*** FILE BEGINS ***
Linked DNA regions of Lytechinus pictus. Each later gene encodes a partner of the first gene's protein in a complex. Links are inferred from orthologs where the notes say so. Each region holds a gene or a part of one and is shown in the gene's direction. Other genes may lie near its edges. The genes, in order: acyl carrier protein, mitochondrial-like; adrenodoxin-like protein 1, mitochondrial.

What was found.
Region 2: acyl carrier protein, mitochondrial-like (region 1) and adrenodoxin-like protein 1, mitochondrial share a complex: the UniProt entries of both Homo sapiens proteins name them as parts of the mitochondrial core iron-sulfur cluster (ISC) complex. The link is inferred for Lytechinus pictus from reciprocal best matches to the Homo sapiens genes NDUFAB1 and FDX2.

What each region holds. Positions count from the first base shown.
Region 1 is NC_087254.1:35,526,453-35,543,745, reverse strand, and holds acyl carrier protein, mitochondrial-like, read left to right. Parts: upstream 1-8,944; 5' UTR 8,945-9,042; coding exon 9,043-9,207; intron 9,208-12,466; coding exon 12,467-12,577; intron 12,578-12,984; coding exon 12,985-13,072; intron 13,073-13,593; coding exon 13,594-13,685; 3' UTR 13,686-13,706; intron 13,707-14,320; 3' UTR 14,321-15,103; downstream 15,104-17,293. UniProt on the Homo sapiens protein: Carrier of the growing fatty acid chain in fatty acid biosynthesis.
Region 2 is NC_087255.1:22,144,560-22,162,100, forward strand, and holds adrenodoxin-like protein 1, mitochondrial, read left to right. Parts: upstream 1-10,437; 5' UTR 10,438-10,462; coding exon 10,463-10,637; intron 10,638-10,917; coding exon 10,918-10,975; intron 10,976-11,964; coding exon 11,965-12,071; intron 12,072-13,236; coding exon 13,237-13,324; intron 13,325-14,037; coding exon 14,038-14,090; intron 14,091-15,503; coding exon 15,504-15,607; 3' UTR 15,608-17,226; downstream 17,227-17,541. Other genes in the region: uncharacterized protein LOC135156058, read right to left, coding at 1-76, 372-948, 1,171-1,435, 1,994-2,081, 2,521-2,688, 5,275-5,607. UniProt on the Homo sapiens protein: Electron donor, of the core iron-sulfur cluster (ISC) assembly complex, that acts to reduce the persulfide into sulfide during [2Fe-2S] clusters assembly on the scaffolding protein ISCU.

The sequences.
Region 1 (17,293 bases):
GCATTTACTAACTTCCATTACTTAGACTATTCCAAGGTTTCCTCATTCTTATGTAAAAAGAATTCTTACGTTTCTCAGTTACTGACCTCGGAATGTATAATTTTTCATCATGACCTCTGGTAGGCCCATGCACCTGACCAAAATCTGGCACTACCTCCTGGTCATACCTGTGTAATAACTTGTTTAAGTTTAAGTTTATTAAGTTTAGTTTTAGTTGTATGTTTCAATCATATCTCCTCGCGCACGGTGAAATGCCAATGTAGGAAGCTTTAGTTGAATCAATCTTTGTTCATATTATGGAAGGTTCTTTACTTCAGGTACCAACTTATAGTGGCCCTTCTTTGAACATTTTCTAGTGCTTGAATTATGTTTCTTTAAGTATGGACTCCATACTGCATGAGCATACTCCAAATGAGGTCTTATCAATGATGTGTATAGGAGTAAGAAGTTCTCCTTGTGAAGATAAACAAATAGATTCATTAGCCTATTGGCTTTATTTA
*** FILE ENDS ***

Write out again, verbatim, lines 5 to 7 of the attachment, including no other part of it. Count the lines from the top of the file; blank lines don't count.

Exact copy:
Region 1 is NC_087254.1:35,526,453-35,543,745, reverse strand, and holds acyl carrier protein, mitochondrial-like, read left to right. Parts: upstream 1-8,944; 5' UTR 8,945-9,042; coding exon 9,043-9,207; intron 9,208-12,466; coding exon 12,467-12,577; intron 12,578-12,984; coding exon 12,985-13,072; intron 13,073-13,593; coding exon 13,594-13,685; 3' UTR 13,686-13,706; intron 13,707-14,320; 3' UTR 14,321-15,103; downstream 15,104-17,293. UniProt on the Homo sapiens protein: Carrier of the growing fatty acid chain in fatty acid biosynthesis.
Region 2 is NC_087255.1:22,144,560-22,162,100, forward strand, and holds adrenodoxin-like protein 1, mitochondrial, read left to right. Parts: upstream 1-10,437; 5' UTR 10,438-10,462; coding exon 10,463-10,637; intron 10,638-10,917; coding exon 10,918-10,975; intron 10,976-11,964; coding exon 11,965-12,071; intron 12,072-13,236; coding exon 13,237-13,324; intron 13,325-14,037; coding exon 14,038-14,090; intron 14,091-15,503; coding exon 15,504-15,607; 3' UTR 15,608-17,226; downstream 17,227-17,541. Other genes in the region: uncharacterized protein LOC135156058, read right to left, coding at 1-76, 372-948, 1,171-1,435, 1,994-2,081, 2,521-2,688, 5,275-5,607. UniProt on the Homo sapiens protein: Electron donor, of the core iron-sulfur cluster (ISC) assembly complex, that acts to reduce the persulfide into sulfide during [2Fe-2S] clusters assembly on the scaffolding protein ISCU.

The sequences.